The first consumer product based on the Crusoe microprocessor from Transmeta will be announced in the US Thursday by consumer technology firm S3. A day after its much hyped launch, the new chip, riding high on the wave of publicity generated by the involvement of Linus Torvalds', has been tipped to appear in a variety of upcoming devices, including PDAs.
S3, which bought Diamond Multimedia last year, is perhaps better known for its work with video cards and MP3 players, but has reacted swiftly to the arrival of the Crusoe processor and plans to reveal designs for a mobile "Web pad" featuring the revolutionary new software-based chip.
According to an S3 press release, the Web pad will be targeted at "consumers looking for an x86 compatible, Linux-based Internet computing solution". The Web pad is expected to cost between $500 -- $1000 (£300 -- £600). It is not clear whether the device will run operating systems other than Linux and a time frame has not been given.
The Crusoe CPU is designed from the ground-up with power consumption in mind. Dynamic speed consumption allows it to maintain application performance whilst running longer at a cooler temperature. The Crusoe also uses code-morphing software to interpret commands passed by software to ordinary Intel processors which, among other things, enables the chip to run on a variety of platforms. No independent benchmarks are yet available.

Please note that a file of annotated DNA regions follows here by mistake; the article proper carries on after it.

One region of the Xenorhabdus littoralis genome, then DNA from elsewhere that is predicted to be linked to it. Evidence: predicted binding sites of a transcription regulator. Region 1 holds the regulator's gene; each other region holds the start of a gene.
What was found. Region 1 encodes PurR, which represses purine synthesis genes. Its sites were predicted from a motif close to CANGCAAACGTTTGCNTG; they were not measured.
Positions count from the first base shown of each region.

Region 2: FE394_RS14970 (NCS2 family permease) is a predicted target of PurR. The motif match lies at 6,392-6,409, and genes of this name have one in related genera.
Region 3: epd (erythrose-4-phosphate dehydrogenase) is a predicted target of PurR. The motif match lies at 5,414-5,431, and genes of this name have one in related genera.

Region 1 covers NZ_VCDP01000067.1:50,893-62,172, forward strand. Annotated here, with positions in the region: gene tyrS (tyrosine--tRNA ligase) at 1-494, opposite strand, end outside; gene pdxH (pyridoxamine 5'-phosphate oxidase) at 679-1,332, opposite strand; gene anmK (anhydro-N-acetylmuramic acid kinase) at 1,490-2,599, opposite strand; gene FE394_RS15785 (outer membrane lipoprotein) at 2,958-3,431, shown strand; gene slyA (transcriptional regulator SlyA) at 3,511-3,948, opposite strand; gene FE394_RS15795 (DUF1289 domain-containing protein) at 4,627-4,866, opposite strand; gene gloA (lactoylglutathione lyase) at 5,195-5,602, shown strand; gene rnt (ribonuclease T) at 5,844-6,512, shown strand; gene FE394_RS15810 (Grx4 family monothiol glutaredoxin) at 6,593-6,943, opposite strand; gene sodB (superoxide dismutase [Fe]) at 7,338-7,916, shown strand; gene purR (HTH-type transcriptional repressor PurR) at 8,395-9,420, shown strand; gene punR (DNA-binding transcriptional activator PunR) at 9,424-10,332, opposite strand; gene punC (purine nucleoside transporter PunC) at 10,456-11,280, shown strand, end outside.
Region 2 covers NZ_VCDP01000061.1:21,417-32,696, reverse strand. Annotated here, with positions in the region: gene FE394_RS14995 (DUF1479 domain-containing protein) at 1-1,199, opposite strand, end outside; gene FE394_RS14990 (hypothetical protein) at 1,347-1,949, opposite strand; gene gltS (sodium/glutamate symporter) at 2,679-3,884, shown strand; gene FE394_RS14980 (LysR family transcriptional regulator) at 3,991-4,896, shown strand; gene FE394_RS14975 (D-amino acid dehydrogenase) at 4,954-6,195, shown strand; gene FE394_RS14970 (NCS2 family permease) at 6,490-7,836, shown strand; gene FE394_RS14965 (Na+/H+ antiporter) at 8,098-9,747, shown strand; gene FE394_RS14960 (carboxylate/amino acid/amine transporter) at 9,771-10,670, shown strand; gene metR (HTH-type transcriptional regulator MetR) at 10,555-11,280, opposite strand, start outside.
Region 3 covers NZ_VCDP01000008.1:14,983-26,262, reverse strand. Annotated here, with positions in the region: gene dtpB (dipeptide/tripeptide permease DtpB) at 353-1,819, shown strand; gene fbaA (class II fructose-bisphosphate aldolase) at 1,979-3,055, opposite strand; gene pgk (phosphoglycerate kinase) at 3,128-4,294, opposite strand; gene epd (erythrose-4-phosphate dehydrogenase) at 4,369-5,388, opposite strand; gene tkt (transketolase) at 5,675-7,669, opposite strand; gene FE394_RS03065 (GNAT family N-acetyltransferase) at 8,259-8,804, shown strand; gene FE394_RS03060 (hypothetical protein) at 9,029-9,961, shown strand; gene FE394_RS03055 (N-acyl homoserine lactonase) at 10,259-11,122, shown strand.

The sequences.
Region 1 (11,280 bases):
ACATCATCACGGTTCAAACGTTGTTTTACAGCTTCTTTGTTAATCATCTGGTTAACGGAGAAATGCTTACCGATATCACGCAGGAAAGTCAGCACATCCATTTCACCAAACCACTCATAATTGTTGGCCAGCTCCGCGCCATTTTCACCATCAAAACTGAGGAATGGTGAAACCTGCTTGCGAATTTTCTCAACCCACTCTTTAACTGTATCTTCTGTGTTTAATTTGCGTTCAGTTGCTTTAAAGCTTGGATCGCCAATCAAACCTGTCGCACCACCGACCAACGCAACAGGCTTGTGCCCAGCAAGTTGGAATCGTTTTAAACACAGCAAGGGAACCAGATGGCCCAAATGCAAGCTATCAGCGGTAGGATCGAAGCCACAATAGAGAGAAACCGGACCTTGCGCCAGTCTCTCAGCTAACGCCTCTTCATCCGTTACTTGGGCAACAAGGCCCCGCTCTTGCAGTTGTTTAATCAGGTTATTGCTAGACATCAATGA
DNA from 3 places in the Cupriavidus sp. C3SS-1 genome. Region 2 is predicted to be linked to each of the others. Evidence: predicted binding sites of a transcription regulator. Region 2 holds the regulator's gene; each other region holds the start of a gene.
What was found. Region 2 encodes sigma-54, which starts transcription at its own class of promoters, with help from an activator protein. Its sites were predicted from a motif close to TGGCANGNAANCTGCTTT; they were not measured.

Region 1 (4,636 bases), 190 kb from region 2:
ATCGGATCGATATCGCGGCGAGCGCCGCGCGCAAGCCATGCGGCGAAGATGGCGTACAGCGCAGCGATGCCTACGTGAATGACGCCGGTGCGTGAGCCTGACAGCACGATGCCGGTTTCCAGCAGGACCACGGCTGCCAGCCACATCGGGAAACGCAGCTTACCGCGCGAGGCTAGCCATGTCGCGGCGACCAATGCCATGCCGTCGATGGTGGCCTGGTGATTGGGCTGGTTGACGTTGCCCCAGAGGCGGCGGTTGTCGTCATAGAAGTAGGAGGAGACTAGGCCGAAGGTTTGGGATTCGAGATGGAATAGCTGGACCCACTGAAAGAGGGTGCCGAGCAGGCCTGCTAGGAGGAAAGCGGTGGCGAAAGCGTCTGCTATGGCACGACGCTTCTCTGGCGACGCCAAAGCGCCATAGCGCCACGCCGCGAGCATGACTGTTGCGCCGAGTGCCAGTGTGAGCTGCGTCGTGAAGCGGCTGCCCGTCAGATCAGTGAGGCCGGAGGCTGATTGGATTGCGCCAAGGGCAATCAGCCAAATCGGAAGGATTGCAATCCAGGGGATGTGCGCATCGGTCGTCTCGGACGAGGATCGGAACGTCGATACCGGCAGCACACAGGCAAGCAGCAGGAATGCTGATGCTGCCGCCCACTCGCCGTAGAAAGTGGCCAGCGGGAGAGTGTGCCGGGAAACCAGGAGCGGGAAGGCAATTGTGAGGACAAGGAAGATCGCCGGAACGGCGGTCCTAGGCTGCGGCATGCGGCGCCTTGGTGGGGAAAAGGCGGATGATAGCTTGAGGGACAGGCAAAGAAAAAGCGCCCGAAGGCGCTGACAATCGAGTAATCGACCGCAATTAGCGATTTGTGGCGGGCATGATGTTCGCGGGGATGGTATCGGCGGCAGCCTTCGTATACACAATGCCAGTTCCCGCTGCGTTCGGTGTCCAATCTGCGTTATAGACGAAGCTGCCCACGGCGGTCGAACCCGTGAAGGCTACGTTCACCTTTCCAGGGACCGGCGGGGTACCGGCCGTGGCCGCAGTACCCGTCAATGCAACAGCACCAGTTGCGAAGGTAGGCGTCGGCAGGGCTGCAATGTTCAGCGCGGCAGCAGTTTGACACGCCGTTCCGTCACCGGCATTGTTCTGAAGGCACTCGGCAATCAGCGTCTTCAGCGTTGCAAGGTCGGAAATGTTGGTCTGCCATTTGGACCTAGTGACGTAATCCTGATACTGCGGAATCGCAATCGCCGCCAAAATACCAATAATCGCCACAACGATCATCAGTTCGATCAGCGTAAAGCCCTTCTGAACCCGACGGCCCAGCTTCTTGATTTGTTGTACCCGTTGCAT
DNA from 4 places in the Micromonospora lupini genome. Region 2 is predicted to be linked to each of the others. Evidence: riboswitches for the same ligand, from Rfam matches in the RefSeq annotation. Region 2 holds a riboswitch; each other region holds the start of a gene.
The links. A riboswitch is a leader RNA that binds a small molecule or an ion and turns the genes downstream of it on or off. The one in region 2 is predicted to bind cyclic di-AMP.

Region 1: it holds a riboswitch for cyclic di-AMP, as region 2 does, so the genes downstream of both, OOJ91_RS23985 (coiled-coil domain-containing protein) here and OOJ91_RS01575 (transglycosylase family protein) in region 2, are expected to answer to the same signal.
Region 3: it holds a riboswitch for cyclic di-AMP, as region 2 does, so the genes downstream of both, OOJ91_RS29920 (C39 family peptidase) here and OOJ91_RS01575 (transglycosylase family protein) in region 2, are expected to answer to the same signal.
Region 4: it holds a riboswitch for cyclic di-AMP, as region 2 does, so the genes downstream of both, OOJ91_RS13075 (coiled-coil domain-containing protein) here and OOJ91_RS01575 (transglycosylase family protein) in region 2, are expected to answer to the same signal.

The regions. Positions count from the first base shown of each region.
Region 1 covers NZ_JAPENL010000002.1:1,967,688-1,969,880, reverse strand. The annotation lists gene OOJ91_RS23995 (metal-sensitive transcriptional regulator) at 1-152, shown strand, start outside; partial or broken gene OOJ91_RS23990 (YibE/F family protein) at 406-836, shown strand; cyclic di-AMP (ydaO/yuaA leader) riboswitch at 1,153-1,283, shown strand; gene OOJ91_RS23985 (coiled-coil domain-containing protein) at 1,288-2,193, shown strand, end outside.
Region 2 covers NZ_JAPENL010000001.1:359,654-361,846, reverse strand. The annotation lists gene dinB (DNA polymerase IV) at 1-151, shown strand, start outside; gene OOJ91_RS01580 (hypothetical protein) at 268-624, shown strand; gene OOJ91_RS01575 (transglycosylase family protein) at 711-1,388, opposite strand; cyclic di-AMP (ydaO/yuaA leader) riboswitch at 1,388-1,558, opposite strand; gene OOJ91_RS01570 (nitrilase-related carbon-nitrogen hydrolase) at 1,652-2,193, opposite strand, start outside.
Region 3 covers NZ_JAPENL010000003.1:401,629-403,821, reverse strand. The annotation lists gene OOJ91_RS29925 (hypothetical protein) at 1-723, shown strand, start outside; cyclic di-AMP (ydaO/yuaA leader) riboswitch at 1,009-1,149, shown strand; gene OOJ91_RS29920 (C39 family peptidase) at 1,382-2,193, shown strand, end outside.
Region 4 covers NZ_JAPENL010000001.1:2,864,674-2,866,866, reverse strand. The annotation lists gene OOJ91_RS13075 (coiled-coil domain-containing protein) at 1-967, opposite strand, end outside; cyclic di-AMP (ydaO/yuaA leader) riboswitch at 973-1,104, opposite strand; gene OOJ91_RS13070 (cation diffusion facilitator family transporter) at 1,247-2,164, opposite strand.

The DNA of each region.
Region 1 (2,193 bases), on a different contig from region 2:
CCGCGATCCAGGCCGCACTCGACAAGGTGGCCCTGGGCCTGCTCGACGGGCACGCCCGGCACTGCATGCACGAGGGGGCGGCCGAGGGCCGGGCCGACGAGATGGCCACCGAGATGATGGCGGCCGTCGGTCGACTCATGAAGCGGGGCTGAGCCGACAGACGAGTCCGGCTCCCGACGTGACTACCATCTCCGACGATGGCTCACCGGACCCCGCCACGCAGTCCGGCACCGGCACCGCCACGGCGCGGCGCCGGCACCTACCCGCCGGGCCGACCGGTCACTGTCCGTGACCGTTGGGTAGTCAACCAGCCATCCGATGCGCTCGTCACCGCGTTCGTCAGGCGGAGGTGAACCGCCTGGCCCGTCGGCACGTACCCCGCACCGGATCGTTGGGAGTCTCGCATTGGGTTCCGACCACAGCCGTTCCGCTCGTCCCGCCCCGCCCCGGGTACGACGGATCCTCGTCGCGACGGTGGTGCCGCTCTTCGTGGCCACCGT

According to initial reports, Diamond's "Web pad" will use the lower end 3120 Crusoe microprocessor, which costs between $65 and $85 to produce and consumes around 1 watt when running and just 0.15 watts when idle. Intel desktop processors commonly consume between 8 and 10 watts.
Chief technology officer at S3, Andy Wolfe is delighted to steal some of Transmeta's considerable thunder: "Through partnering with technology leaders, such as Transmeta, S3 is focused on building a sustainable leadership position in emerging high-growth markets such as video, audio, home appliances, home networking and Internet appliances."
According to Keith Diefendorff, editor-in-chief of the US chip specialist Microprocessor Report, the Crusoe and future iterations of the design could soon make their way into hand held computers such as Palm Pilots or Psions. "There are a number of potentials for this technology," he says. "There's no reason why it couldn't be used in things like Palm Pilots or any sort of PDA, although they haven't announced anything like that yet. There could be a lot of interesting products in the future."